Politics & Policies

Active Labor Market Programs (ALMPs) – Are they effective?

The short answer is yes, they have a seemingly small, but significant positive impact on the likelihood to find work. This is what a recent so-called “meta-study” finds, summarizing the evidence of 207 different evaluations. Crucially, the evidence suggests that the impact of ALMPs depends on the time horizon one looks at. The effects become much larger with longer time horizons. In the short run, program participants only have a 1.6 percentage point higher probability of finding work within the first year when compared to non-participants. For example, if out of 100 non-participants, 30 had a job after one year, 31.6 had a job among the participants—a small difference indeed. However, in the medium term, between one and two years after program completion, the difference grows to 5.4 percentage points, and after two years, to 8.7 percentage points. So, if after two years, 50 out of 100 non-participants had a job, 58.7 had a job among the participants—a much bigger difference than within the first year.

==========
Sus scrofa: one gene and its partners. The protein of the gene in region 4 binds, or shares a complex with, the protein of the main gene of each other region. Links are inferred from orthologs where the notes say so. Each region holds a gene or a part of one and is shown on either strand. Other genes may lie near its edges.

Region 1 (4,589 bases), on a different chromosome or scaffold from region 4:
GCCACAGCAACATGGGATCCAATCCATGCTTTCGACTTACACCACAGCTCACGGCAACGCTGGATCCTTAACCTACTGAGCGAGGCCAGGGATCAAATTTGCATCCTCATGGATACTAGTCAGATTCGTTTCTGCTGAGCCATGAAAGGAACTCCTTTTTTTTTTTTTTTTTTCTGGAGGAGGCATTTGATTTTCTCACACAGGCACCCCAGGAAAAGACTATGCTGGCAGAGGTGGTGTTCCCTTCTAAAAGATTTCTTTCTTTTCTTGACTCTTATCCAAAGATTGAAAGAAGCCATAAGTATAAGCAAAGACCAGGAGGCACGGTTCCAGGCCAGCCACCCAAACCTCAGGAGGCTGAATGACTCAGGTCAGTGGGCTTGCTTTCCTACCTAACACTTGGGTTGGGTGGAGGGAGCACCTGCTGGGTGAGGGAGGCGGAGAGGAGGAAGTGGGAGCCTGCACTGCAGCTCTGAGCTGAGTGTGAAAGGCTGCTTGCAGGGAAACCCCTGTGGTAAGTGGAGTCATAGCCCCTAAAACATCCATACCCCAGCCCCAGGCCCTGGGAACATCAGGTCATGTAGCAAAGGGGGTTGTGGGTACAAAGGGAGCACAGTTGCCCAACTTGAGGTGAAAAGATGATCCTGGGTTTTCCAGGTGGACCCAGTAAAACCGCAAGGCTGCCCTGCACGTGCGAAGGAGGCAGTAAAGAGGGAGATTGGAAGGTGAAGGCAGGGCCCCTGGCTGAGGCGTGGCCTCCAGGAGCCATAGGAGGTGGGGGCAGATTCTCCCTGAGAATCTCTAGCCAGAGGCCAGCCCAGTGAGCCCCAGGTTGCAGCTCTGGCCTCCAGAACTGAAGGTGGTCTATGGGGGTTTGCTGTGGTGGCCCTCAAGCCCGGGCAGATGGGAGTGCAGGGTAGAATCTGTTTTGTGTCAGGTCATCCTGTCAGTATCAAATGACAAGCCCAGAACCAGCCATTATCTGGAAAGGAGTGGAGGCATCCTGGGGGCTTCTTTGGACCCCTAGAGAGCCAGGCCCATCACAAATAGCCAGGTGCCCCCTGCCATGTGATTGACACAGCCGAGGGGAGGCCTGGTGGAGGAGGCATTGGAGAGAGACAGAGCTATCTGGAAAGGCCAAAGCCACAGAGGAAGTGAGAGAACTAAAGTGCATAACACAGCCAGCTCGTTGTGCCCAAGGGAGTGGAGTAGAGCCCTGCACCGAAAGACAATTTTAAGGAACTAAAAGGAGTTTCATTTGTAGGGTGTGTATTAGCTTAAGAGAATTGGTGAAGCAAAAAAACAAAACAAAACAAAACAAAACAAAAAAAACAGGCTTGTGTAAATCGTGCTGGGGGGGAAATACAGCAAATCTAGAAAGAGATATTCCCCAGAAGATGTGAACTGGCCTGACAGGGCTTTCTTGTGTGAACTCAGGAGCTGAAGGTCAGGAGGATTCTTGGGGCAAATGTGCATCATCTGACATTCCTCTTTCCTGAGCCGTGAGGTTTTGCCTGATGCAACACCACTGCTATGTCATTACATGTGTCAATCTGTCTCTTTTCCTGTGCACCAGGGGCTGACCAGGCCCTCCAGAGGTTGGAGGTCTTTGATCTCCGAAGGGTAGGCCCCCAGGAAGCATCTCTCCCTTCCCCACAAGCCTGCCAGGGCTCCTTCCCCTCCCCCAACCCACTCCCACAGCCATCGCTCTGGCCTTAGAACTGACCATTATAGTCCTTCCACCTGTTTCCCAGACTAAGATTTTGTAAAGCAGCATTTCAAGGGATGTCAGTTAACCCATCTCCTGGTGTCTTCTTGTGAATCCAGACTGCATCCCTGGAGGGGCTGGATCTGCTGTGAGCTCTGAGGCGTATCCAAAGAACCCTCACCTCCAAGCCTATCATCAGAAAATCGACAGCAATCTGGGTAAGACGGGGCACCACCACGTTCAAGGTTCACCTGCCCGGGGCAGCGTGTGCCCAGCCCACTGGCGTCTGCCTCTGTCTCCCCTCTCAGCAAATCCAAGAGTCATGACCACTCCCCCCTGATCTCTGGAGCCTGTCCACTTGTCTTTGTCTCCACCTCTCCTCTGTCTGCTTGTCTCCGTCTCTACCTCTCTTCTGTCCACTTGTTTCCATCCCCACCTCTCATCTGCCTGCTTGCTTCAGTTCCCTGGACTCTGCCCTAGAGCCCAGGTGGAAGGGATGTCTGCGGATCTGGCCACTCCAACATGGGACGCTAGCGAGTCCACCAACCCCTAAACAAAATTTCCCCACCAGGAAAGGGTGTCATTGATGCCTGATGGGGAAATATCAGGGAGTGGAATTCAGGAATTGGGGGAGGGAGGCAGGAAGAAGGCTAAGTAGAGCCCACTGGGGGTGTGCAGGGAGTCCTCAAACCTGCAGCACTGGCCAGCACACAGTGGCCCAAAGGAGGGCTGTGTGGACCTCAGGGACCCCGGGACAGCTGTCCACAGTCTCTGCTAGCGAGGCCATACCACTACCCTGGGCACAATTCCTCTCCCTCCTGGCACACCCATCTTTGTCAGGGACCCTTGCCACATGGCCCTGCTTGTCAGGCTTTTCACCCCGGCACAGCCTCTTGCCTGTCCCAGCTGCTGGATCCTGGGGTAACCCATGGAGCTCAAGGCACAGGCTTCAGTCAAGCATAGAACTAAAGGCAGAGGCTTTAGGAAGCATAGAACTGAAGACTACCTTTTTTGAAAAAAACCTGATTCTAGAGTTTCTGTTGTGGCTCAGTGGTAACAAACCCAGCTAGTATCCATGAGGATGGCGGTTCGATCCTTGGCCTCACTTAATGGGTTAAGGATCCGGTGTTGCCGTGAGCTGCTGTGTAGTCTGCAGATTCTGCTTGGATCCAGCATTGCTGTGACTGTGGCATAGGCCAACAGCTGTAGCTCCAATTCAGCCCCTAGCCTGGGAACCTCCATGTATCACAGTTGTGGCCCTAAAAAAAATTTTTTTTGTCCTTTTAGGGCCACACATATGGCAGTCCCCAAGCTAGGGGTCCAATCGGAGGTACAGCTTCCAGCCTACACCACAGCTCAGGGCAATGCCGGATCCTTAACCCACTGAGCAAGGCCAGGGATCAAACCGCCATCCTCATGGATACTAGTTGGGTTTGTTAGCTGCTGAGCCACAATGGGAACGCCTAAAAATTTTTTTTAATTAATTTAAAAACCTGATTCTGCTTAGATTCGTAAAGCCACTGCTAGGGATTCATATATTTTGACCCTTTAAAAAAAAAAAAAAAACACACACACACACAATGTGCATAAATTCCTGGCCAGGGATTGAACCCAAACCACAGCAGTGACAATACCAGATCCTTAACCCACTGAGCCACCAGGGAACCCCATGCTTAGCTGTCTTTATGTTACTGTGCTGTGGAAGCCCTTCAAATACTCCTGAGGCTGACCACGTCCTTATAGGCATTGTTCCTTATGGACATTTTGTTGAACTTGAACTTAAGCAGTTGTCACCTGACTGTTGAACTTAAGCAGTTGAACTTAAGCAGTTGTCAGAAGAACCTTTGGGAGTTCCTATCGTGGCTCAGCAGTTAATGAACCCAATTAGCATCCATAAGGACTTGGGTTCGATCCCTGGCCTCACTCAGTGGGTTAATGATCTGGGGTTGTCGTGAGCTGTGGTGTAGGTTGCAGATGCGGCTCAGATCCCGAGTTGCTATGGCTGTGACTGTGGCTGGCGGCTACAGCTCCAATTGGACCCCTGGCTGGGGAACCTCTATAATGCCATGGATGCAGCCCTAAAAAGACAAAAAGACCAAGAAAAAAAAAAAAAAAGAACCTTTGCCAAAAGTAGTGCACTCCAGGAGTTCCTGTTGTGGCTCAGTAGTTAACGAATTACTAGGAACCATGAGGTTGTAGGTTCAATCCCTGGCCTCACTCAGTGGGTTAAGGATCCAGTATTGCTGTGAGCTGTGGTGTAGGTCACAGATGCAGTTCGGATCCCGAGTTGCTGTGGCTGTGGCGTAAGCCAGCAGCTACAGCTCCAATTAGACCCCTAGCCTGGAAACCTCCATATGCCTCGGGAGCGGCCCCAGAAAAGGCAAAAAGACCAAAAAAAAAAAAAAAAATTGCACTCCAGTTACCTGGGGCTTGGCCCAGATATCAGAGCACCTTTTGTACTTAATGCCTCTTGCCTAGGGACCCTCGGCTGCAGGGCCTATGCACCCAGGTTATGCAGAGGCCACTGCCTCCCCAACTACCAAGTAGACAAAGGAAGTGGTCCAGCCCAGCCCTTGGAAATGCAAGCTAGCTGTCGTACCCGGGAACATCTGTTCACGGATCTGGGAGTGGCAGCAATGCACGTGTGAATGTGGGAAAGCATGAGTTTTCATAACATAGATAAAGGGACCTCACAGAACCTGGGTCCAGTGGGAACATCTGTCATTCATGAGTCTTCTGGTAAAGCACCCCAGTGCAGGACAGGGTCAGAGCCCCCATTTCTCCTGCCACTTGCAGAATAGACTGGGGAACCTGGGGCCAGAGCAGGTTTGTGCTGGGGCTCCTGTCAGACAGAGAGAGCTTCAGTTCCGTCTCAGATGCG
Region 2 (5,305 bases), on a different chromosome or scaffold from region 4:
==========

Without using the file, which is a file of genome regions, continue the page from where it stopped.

Figure 1 plots the effect estimates (and their confidence intervals) by program for the short, medium, and long term. Clearly, one can observe a shift towards higher impact when going from short to long run. The various programs are “stacked” above each other, ranked from the programs with the least impact at the bottom all the way up the program with the highest impact at the top. The red diamond represents the actual effect estimate for that program, and the blue line the confidence interval around the point estimate. For example, the least well-performing program for the short term estimated an average effect of about -0.06, corresponding to a negative effect of about 6 percentage points. The confidence interval for that estimate ranges from about -0.11 to -0.01, making this estimate statistically significant because it is entirely left to zero. On the other hand, the best-performing program in the short run had an estimated effect of more than +0.2 (20 percentage points), with a confidence interval ranging from about 0.1 to 0.3 (also statistically significant as the confidence interval is entirely to the right of zero). As one goes from short to long run, one can observe how the estimates and their confidence intervals start moving towards the right, implying that programs have higher impact in the long run.

Chosen excerpts by Job Market Monitor. Read the whole story at Can government help the unemployed find work?

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